WASHINGTON – President Donald Trump and Democratic rival Joe Biden zeroed in on the critical battleground of Pennsylvania on Monday, demonstrating starkly different approaches to rallying voters just eight days before polls close during the worst public health crisis in a century.
Trump drew thousands of largely mask-less supporters as he began a final-week charge through nearly a dozen states ahead of the election. Biden, taking a more cautious approach in effort to show that he’s taking the pandemic seriously, greeted a few dozen supporters outside a Chester, Pennsylvania, campaign field office.
“Bottom line is Donald Trump is the worst possible person to lead us through this pandemic,” Biden said as he sharpened his closing message into an indictment of Trump’s handling of the virus. Trump, meanwhile, stoked fears about Biden’s plans to address the outbreak.
“It’s a choice between a Trump boom or a Biden lockdown,” Trump claimed at a rally in Allentown, focusing on the economy and the possibility of lost jobs.
Trump returned to the White House to celebrate the confirmation of Supreme Court Justice Amy Coney Barrett Monday evening. Trump has sought to use the vacancy created by the death of Justice Ruth Bader Ginsburg last month to animate conservative evangelical and Catholic voters to his candidacy, but the high court fight has been overshadowed by virus concerns.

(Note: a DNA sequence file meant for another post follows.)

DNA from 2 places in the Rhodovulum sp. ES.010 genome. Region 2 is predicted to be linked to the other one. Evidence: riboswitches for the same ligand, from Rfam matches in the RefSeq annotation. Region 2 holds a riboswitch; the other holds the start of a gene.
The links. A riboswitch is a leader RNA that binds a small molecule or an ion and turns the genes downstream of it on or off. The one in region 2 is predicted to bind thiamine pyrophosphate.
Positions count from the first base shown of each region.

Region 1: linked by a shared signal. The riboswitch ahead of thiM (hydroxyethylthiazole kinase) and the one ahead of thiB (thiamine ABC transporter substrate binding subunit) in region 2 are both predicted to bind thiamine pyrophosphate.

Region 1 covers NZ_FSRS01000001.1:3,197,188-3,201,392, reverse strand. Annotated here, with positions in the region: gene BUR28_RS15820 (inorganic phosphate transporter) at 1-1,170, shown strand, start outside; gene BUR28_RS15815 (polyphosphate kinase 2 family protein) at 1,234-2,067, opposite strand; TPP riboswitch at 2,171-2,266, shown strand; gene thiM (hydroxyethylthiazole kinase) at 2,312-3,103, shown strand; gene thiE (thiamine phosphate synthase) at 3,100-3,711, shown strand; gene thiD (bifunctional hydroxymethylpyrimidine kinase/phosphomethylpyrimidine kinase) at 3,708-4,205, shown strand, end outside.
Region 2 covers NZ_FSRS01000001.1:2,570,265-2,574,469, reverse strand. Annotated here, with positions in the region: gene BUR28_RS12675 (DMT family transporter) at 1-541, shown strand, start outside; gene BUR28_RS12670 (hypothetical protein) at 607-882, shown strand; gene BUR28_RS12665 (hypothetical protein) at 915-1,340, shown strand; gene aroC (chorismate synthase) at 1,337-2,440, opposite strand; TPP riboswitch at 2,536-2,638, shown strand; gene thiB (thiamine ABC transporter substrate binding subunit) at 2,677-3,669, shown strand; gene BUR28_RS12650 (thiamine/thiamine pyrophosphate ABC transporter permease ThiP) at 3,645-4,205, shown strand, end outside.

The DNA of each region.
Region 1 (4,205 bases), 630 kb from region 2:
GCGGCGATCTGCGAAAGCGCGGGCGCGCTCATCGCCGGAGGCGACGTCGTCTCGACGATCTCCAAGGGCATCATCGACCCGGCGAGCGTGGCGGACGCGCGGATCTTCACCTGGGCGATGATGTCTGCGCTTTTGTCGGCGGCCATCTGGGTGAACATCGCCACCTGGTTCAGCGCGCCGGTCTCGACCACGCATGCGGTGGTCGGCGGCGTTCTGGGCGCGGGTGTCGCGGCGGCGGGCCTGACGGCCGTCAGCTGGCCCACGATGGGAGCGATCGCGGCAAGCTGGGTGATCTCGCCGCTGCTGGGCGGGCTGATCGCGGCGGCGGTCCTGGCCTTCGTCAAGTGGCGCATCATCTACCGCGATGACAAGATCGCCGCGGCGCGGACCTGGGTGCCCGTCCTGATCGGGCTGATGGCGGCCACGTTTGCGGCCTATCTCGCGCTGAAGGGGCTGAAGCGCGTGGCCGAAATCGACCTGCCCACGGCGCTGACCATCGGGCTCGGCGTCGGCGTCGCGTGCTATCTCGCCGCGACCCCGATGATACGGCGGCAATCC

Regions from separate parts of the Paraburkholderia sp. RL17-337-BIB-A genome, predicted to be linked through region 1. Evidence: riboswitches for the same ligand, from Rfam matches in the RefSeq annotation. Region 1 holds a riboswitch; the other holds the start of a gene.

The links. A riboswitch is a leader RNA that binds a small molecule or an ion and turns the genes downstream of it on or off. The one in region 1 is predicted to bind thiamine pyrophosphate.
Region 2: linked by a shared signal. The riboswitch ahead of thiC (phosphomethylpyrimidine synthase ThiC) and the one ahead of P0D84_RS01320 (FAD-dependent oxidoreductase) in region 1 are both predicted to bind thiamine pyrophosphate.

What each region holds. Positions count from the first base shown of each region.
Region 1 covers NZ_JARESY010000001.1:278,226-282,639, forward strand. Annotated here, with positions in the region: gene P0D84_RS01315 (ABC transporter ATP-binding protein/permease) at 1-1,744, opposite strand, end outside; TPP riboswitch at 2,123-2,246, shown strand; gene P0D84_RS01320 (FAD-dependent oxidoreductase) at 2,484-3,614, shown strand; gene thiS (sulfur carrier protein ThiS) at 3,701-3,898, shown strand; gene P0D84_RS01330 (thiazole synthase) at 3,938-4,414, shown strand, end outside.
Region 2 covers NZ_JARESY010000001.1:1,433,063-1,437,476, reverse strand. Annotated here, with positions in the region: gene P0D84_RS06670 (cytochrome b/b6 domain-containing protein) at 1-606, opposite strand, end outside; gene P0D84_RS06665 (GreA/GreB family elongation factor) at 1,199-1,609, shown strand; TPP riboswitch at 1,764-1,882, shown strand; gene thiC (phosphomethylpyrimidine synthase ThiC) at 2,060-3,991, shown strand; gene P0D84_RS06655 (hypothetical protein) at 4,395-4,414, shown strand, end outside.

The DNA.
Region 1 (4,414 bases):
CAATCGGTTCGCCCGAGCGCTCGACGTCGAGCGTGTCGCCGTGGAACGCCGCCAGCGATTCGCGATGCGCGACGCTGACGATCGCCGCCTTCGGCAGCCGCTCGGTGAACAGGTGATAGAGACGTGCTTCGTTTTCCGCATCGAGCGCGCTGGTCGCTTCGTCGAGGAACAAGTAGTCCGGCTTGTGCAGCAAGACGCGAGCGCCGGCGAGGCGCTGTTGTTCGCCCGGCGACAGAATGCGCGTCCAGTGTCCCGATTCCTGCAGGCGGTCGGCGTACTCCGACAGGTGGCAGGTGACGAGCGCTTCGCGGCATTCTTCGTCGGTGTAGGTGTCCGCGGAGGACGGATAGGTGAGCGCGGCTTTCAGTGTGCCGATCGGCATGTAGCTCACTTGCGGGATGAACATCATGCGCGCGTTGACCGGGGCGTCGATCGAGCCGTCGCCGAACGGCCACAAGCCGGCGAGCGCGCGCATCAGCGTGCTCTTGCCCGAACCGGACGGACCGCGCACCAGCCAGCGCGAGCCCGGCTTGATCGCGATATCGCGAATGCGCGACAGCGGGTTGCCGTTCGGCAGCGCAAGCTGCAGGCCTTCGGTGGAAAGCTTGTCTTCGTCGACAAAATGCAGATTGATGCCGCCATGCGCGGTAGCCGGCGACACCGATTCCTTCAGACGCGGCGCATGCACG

In Pennsylvania, Trump also touted the appointment of another conservative justice as potentially giving him an edge in election-related litigation surrounding a surge in absentee and mail ballots due to the pandemic.
For each candidate, the differing campaign approaches carry risks.
For Trump, the full-speed-ahead strategy could spread the virus in places that are already setting new records and leave him appearing aloof to the consequences. And if Biden comes up short in the election, his lower-key travel schedule will surely come under scrutiny as a missed opportunity.